environmental, socio-economic and political concerns associated with lab-grown meat.
Cultured meat may still be in the infancy stages of evolution, but there is undoubtedly a long road ahead. Enormous investments into research and development are needed to prove that what is currently said about lab-grown meat is accurate.
‘Enormous investments into research and development are needed to prove that what is currently said about lab-grown meat is accurate.’
While many studies have exemplified the benefits of cultured meat relative to conventional meat, it will only genuinely be considered sustainable if it is resource-efficient, economical and accessible. For the time being, let us remain
Hadi J. and Brightwell G. (2021) Safety of Alternative Proteins: Technological, Environmental and Regulatory Aspects of Cultured Meat, Plant-Based Meat, Insect Protein and Single-Cell Protein. Foods. Volume 10, Issue 6,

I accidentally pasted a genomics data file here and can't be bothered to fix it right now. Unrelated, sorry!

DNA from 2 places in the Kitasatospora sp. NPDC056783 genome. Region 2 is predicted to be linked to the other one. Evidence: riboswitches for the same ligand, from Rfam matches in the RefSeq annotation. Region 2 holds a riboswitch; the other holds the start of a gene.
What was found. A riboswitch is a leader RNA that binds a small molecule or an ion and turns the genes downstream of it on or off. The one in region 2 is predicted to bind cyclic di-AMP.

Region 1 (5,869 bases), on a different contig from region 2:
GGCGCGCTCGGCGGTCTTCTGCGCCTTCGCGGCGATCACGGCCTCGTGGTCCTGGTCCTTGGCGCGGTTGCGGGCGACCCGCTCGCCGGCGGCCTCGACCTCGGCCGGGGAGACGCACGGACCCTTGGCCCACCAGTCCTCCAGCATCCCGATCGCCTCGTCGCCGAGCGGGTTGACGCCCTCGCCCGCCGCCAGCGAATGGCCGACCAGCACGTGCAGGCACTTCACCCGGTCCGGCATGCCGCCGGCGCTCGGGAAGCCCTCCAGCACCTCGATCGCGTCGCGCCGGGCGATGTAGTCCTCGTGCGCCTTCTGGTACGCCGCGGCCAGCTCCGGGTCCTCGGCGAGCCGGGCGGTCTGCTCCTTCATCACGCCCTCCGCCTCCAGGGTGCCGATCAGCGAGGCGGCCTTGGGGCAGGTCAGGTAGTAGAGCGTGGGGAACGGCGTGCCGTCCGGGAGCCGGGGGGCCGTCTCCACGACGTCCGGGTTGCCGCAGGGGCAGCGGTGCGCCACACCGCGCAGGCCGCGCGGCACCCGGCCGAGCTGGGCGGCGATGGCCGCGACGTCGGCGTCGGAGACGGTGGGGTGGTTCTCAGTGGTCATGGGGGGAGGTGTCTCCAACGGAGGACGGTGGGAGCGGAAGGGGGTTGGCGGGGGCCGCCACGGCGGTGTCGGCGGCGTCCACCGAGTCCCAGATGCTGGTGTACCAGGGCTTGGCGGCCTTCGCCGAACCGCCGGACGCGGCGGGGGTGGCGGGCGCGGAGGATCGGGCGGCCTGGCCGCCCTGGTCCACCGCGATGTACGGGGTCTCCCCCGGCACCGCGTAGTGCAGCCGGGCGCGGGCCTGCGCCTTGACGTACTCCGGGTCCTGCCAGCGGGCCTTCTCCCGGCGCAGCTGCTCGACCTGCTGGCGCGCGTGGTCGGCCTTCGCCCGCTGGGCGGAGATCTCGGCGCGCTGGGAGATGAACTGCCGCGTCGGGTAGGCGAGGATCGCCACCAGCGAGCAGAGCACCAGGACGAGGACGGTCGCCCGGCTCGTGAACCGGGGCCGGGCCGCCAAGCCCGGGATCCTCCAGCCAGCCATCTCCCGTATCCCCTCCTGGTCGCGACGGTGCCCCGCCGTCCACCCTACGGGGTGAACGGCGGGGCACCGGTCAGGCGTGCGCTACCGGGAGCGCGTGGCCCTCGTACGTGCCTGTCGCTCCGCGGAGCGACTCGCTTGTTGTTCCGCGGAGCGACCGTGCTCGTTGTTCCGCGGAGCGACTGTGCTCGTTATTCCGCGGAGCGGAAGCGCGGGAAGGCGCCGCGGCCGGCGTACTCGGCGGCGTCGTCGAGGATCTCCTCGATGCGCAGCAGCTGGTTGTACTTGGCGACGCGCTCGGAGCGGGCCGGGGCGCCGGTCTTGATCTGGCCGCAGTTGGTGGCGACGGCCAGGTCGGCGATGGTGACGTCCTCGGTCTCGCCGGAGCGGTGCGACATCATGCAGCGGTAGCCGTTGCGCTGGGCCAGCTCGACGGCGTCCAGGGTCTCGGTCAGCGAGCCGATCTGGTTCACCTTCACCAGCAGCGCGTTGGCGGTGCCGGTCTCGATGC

Lynch J. and Pierrehumbert R. (2019) Climate Impacts of Cultured Meat and Beef Cattle, Frontiers in Sustainable Food Systems.Volume 3, Article 9.
Mattick C.S., Landis A.E., Allenby B.R., Genovese N.J. (2015) Anticipatory Life Cycle Analysis of In Vitro Biomass Cultivation for Cultured Meat Production in the United States, Environ. Sci. Technol.Volume 49, Issue 19,
Polianciuc S.I., Gurzău A.E., Kiss B., Ştefan M.G., Loghin F. (2020) Antibiotics in the environment: causes and consequences. Med Pharm Rep. Volume 93, Issue 3, pages 231-240.
Santo R.E., Kim B.F., Goldman S.E. et al (2020) Considering Plant-Based Meat Substitutes and Cell-Based Meats: A Public Health and Food Systems Perspective, Frontiers in Sustainable Food Systems. Volume 4.
Schaefer G.O. and Savulescu J. (2014) The Ethics of Producing In Vitro Meat, Journal of Applied Philosophy. Volume 31, Issue 2, pages 188-202.
Pobiner B. (2013) ‘Evidence for Meat-Eating by Early Humans,’ Nature. Available at: